What it seems has happened since Noah and his family had their encounter with the one true God, is that people began to make God into someone with human qualities and features, So in reality this story isn’t about how corrupt people were becoming (which they WERE!) This story is showing the nature and the SOURCE of their corruption. They were distorting the true nature of God and warping him into a god or a multitude of gods that they could manipulate. They totally lost any understanding of the nature of the one true God who brought Noah and his family through the flood not that many generations ago.
So there is more to the story than just the point in time where the world got all their languages. And it is only partly about MAN was wanting to be like GOD. This isn’t a story about people trying to reach up TO heaven but is really a story about selfish desire and what happens when people do what THEY want to do without listening to anyone else in authority. Man was wanting to lower God to their level.
Lessons from Babel?
#1. It is easy for people to go through life thinking that they don’t need God. They don’t have to trust or obey God. They are sufficient and doing well for themselves and don’t have anything to do with God. Because of our technology, or money, or a good job, or other things, people make it through life on their own. But when people say, “I can survive on my own” they are making themselves like God, who takes care of us all.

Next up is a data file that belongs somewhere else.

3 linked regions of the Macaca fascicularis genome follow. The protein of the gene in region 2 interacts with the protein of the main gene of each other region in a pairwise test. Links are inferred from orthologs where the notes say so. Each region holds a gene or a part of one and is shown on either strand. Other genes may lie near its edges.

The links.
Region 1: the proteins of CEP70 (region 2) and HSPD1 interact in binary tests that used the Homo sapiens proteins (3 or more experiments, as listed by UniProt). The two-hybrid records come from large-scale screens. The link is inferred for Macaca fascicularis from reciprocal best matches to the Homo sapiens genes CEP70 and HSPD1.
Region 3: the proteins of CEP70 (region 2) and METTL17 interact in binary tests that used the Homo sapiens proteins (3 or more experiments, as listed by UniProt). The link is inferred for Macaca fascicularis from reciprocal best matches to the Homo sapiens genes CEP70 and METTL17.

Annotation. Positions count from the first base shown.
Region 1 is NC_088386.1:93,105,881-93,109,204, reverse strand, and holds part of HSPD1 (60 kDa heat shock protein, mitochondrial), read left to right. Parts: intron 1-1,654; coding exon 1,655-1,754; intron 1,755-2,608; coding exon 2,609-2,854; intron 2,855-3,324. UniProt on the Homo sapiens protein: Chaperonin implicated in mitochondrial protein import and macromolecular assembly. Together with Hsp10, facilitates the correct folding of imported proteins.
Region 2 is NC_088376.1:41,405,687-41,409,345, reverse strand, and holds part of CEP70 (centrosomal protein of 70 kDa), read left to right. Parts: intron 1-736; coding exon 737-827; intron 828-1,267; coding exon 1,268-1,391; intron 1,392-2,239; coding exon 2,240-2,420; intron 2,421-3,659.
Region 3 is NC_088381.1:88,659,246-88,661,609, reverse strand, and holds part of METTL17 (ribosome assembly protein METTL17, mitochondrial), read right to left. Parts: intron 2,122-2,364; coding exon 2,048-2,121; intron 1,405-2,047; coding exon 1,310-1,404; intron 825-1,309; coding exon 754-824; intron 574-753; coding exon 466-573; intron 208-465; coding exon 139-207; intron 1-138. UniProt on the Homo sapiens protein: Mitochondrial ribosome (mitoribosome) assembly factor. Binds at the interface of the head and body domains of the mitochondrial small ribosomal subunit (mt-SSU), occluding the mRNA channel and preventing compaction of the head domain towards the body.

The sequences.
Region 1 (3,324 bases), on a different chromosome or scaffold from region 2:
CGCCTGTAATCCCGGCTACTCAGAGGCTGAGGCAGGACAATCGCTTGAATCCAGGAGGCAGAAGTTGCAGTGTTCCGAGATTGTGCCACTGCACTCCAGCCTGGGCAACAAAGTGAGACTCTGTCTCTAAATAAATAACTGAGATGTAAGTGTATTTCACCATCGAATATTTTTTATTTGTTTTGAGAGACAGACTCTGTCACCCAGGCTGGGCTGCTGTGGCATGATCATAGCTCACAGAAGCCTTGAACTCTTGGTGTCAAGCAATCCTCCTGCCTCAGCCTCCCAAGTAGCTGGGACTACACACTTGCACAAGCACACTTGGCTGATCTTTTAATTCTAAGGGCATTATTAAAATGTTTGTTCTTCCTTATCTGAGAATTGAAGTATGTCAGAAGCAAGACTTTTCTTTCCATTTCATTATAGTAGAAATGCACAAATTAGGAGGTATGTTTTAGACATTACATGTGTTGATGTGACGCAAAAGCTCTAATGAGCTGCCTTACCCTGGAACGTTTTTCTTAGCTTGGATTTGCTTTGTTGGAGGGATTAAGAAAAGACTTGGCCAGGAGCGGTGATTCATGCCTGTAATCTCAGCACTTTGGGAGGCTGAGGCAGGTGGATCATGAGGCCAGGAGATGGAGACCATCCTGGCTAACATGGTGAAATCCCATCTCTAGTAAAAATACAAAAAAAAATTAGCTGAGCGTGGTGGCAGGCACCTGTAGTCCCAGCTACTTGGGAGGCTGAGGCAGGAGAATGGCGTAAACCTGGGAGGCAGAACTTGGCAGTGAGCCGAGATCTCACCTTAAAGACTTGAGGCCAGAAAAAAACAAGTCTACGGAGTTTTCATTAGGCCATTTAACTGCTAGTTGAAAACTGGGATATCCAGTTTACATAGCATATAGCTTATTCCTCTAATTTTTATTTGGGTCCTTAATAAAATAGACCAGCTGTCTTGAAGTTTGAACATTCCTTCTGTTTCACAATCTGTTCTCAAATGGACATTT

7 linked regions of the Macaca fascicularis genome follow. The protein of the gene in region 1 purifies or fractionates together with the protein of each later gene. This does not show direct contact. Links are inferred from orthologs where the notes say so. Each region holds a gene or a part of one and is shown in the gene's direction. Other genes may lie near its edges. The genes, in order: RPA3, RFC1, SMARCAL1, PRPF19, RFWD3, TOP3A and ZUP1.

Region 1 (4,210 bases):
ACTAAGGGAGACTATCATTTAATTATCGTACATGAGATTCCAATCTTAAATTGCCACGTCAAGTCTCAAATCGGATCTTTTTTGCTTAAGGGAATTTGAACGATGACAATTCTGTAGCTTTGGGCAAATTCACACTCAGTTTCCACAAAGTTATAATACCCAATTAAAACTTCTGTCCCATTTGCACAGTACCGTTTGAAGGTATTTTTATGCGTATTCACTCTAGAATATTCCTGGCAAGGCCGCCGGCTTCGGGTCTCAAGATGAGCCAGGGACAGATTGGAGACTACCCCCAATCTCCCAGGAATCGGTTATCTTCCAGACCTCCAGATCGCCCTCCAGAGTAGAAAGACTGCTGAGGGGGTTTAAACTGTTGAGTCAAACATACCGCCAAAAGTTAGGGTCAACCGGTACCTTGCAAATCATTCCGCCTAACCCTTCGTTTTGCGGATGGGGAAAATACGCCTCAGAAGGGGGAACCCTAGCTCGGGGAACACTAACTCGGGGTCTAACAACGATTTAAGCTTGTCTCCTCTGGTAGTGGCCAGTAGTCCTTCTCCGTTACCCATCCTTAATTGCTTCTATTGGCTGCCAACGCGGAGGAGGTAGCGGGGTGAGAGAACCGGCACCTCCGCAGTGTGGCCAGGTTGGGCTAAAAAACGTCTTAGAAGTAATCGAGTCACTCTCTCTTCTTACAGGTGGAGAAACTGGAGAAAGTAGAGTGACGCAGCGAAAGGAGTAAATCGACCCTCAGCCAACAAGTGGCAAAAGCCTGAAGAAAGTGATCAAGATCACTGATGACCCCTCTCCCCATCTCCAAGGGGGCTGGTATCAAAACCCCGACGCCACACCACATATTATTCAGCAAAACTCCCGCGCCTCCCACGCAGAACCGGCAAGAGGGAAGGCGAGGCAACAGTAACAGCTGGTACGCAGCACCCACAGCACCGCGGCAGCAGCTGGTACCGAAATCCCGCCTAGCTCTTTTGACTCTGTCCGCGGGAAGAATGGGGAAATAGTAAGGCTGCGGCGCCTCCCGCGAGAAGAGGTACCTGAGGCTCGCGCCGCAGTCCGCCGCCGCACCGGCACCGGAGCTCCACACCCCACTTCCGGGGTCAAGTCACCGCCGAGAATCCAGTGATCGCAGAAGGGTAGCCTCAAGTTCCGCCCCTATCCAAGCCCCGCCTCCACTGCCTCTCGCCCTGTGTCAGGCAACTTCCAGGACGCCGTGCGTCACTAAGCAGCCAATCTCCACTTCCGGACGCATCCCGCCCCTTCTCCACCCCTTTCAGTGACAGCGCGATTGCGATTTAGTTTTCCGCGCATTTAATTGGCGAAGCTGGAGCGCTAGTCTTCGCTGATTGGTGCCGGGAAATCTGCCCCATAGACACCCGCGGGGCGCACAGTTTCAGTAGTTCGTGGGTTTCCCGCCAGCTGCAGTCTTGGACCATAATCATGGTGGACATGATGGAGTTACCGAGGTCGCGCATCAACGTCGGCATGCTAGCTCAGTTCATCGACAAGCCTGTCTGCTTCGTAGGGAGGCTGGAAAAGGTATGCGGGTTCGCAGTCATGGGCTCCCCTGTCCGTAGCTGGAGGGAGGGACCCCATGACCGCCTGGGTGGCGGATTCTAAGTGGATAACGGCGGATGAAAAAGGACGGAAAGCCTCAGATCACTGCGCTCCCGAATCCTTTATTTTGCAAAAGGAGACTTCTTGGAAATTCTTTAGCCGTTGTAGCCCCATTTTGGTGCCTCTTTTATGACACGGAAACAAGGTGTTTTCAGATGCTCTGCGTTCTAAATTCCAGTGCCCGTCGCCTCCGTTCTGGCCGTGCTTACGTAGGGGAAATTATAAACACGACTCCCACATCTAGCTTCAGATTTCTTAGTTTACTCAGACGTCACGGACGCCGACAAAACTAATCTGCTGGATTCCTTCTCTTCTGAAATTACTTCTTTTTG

#2. We may be tempted to think we no longer need to trust and obey God. We may believe our learning, sophistication and technology are all we need to be self-sufficient and guarantee our security. The lesson of the Tower of Babel is that such self-sufficiency is a delusion. History has shown that many nations and their leaders have fallen into the trap of arrogance and self sufficiency. Like Babel, those nations have eventually ended up in ruins.
#3. When nations conspire together to try to achieve some sort of corporate unity which makes everyone the same, it is a recipe for disaster. I believe in a world of sin it is diversity which keeps things working like they should. Notice what happens when nations try to make everyone look the same, own the same, earn the same, have the same. It doesn’t work. I think we see something similar to Babel when we see people trying to get the world to use one universal currency, to adopt one universal way of conducting business.
When God says, “nothing which they purpose to do will be impossible for them” that is not saying that man is capable of achieving anything he wants if he works together. Many good things have been done in a cooperative effort of unity. What is he saying? Nothing will stop them from doing what THEY want to do. They will become totally secure in their own fame, reputation, power. I personally see an adult version of Babel when I look at how a government can get so powerful that it can virtually do whatever it wants to do, because it has created so many people dependent upon it for survival that no one can act independently anymore. Let us always remember the danger of moving from “In God We Trust” to “In Government We Trust.”